Renaissance Art

The Adoration of Shepherds by Andrea Mantegna

This is one of Andrea’s famous paintings. He painted it shortly after 1450 (Adrogneh, 2008). It is painted on tempera on canvas. It was transferred from a wood panel. It measures 15 ¾ x 21 7/8 inches. The painted surface of the art occupies 14 7/8×21 inches. This painting is housed by the Metropolitan Museum of Art in New York City (Adrogneh, 2009).

Like most of Mantegna’s works, this is done in fresco. It is done in distemper, egg or water based form of paint. This is because at his time, oil paint has not reached Italy (Adrogneh, 2009). Renaissance is a period that marked the rebirth of religiosity in the society. As such, the paintings and other works of art had to reflect this. Mantegna’s The Adoration of Shepherds is inspired by a biblical story. It is in the gospel of Luke (2:8-20) where three shepherds came to witness and adore the birth of Jesus.

The three dimensional painting depicts the shepherds adoring the baby Christ. Joseph and Mary are also in the painting. Mantegna makes use of bright colors to bring out the details of his painting. Note the brightly colored sky that forms the background of the painting. It also seems that Flemish art did influence this painting. This is clearly brought out by the rustic faces and worn clothes of the shepherds (Adrogneh, 2008). The painting has a lot of symbolism in it. As earlier indicated, it depicts shepherds supplicating themselves before the child. This is a representation of the command that the child already has and will continue to have throughout his life.

The Last Communion of Saint  Jerome by Sandro Botticelli

Renaissance Art

This is another three dimension painting by a renaissance master. Its medium is tempera and gold on wood. It measures 131/2 x 10 inches (Lorraine, 2009). It is housed by the Metropolitan Museum of Art in New York City. It has an exceptionally fine frame. This has a painted lunette carried out by Bartolomeo di Giovanni (Lorraine, 2009).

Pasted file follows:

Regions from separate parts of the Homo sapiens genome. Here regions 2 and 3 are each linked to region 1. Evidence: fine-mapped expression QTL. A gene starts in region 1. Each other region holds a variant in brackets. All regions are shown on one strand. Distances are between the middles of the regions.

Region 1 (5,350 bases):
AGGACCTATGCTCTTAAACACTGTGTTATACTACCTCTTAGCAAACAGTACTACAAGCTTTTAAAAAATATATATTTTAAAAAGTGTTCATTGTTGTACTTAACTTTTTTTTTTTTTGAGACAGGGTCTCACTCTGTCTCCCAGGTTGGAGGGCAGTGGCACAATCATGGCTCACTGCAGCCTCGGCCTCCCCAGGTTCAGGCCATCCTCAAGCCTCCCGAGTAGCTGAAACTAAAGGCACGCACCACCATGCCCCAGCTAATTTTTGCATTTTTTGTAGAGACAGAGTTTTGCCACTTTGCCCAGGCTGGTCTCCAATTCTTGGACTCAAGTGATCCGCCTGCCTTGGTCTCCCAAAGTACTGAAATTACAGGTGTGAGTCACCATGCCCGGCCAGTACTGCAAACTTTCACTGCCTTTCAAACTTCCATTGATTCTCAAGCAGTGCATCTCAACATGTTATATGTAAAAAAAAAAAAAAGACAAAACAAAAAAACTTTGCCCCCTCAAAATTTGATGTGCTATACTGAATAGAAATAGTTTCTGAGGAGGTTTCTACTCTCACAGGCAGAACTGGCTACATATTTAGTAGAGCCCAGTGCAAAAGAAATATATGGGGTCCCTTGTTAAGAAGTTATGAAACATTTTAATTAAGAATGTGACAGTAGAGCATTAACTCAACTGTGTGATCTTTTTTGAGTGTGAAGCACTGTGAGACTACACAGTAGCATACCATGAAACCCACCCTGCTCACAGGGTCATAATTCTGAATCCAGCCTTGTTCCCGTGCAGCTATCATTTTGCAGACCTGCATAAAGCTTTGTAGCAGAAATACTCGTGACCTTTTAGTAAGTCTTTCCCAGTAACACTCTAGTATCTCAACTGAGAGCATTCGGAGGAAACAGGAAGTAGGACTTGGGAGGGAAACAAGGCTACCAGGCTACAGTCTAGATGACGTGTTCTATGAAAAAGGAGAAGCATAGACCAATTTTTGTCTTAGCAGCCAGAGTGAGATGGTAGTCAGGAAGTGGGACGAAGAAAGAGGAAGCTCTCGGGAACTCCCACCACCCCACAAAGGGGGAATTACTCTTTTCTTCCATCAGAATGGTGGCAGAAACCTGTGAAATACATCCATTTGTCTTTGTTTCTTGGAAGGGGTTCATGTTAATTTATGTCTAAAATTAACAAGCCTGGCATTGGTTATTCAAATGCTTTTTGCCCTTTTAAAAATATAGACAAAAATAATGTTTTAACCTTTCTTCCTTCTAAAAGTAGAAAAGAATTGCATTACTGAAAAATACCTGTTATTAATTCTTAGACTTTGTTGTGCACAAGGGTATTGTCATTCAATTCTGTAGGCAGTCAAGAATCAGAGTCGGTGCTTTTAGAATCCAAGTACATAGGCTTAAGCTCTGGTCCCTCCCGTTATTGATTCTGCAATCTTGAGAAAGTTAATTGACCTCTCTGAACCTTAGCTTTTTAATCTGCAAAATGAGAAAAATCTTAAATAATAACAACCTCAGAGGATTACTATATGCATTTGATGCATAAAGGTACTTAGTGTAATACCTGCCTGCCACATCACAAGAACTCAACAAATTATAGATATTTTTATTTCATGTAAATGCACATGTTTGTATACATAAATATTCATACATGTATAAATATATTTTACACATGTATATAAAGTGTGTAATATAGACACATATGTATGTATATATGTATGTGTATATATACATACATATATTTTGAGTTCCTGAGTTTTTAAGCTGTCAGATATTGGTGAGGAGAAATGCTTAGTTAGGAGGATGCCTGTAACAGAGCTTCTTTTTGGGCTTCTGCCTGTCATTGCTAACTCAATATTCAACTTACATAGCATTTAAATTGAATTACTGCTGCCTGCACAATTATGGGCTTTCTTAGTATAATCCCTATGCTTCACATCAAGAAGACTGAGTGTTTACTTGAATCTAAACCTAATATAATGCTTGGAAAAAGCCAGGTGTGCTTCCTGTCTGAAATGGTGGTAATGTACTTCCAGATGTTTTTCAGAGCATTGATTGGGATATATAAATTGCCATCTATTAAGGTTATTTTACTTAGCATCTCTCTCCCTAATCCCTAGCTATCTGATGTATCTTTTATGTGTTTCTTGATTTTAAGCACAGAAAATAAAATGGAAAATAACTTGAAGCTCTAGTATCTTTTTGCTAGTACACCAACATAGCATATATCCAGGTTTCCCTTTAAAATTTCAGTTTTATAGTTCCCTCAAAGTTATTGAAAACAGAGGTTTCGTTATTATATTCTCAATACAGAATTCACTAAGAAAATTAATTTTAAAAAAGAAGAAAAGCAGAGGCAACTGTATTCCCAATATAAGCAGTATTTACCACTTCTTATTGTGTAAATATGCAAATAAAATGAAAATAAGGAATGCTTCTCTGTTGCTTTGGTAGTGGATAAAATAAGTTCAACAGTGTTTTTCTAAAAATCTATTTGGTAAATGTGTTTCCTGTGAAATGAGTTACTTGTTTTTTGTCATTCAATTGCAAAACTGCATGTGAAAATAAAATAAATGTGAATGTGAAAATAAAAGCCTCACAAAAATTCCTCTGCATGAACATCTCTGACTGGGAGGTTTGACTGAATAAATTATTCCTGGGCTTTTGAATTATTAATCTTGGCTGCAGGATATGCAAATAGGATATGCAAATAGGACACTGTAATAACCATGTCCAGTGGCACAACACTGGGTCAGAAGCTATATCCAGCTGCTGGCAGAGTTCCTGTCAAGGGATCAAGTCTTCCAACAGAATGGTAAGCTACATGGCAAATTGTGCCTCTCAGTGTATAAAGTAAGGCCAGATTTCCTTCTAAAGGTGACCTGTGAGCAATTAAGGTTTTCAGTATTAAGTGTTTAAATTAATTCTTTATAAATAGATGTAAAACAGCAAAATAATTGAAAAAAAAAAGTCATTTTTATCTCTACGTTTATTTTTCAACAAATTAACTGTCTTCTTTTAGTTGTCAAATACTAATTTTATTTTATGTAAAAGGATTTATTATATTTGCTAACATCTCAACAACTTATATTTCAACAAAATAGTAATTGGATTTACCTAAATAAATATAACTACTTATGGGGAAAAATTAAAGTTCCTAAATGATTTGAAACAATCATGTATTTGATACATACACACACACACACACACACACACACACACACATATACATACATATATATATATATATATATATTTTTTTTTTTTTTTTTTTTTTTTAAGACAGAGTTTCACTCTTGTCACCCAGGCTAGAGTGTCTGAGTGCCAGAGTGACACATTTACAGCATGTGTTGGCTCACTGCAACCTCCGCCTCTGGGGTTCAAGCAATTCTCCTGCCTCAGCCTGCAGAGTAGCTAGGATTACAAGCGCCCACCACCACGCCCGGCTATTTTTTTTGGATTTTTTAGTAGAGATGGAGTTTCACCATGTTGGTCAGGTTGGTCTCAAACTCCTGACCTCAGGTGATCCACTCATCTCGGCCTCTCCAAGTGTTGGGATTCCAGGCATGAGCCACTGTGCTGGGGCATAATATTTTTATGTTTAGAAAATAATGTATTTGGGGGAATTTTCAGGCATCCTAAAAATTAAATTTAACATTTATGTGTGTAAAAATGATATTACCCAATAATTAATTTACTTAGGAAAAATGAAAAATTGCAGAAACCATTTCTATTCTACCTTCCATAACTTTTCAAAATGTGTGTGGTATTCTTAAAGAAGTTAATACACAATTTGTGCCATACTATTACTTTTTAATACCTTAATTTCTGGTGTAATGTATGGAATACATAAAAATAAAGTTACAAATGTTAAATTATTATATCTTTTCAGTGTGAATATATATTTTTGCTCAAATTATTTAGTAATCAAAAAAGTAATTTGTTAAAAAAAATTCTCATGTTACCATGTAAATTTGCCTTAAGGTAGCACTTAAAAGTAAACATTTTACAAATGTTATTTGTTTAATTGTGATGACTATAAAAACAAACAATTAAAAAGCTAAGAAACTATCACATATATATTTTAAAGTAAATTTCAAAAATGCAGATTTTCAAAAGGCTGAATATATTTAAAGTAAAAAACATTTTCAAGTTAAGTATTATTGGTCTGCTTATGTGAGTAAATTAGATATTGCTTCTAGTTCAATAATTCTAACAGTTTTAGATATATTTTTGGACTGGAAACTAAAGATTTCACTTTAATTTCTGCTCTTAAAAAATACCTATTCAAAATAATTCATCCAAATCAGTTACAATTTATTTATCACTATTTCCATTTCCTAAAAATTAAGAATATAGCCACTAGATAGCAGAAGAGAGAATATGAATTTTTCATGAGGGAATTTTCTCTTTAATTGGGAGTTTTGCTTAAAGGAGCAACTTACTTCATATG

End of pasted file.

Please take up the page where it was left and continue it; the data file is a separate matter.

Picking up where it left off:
Botticelli completed this painting around 1490. It was commissioned by Francesco del Pugliese. The latter was a wealthy wool merchant from Florence. This painting has a deeply religious theme. The painting is inspired by a text from the church’s history about the death of Jerome. The text was written by Eusebius, a church historian. It depicts a sick St. Jerome receiving his last communion from Eusebius. Botticelli has cut off one of the walls of the cell to show what is going on inside. The room shown is bare. It is also covered by wicker work. This shows the humble living conditions of St. Jerome, and that is why this painting is used by Christians as a source of spiritual edification.

Madonna Litta

by Leonardo da Vinci

This painting was completed in Milan at around 1481-1497. It is tempera on canvas. But it was transferred from a wood panel. It was intended for the Visconti rulers of Milan (Karlach, 2008). Many critics have argued that this painting was not finished by Leonardo himself. It is true that it might have been designed by Leonardo. But it was completed by one of his students, Boltraffio (Karlach, 2008). The reasons why it is supposed that Leonardo designed is the way the Madonna and her child are placed in a darkened room with windows opening to a mountainous backdrop. However, the awkward position of the child, together with the harsh outlines of the child and mother point to the fact that this was the work of his student. This is also true of the backdrop composed of mountains but devoid of atmosphere. This is unlike Leonardo.

Everything about the picture points to the humanist dreams of Ideal Man (Karlach, 2008). It also points to the desire to lead a harmonious life. This is depicted by the tender way the mother looks at the child, who is peacefully lying on her hands. The coloring of the painting reveals its intrinsic beauty. Madonna is painted dressed in red and blue, while the child is naked. Sense of balance is maintained by painting two windows on either side of the picture. Madonna and her child are at the center, and as such, an illusion of balance is created.

Renaissance Art

Renaissance Art


Adrogneh, N. L. (2008). Great painters of renaissance period. New  York: McGraw-Hill, 267.

Renaissance Art

Karlach, O. I. (2008). A collection of Leonardo da Vinci’s paintings. New Jersey: Prentice-Hall, 286-289.

Lorraine, P. O. (2009). Renaissance art in contemporary society. 4th ed. Chicago: University of Chicago Publishers, 87.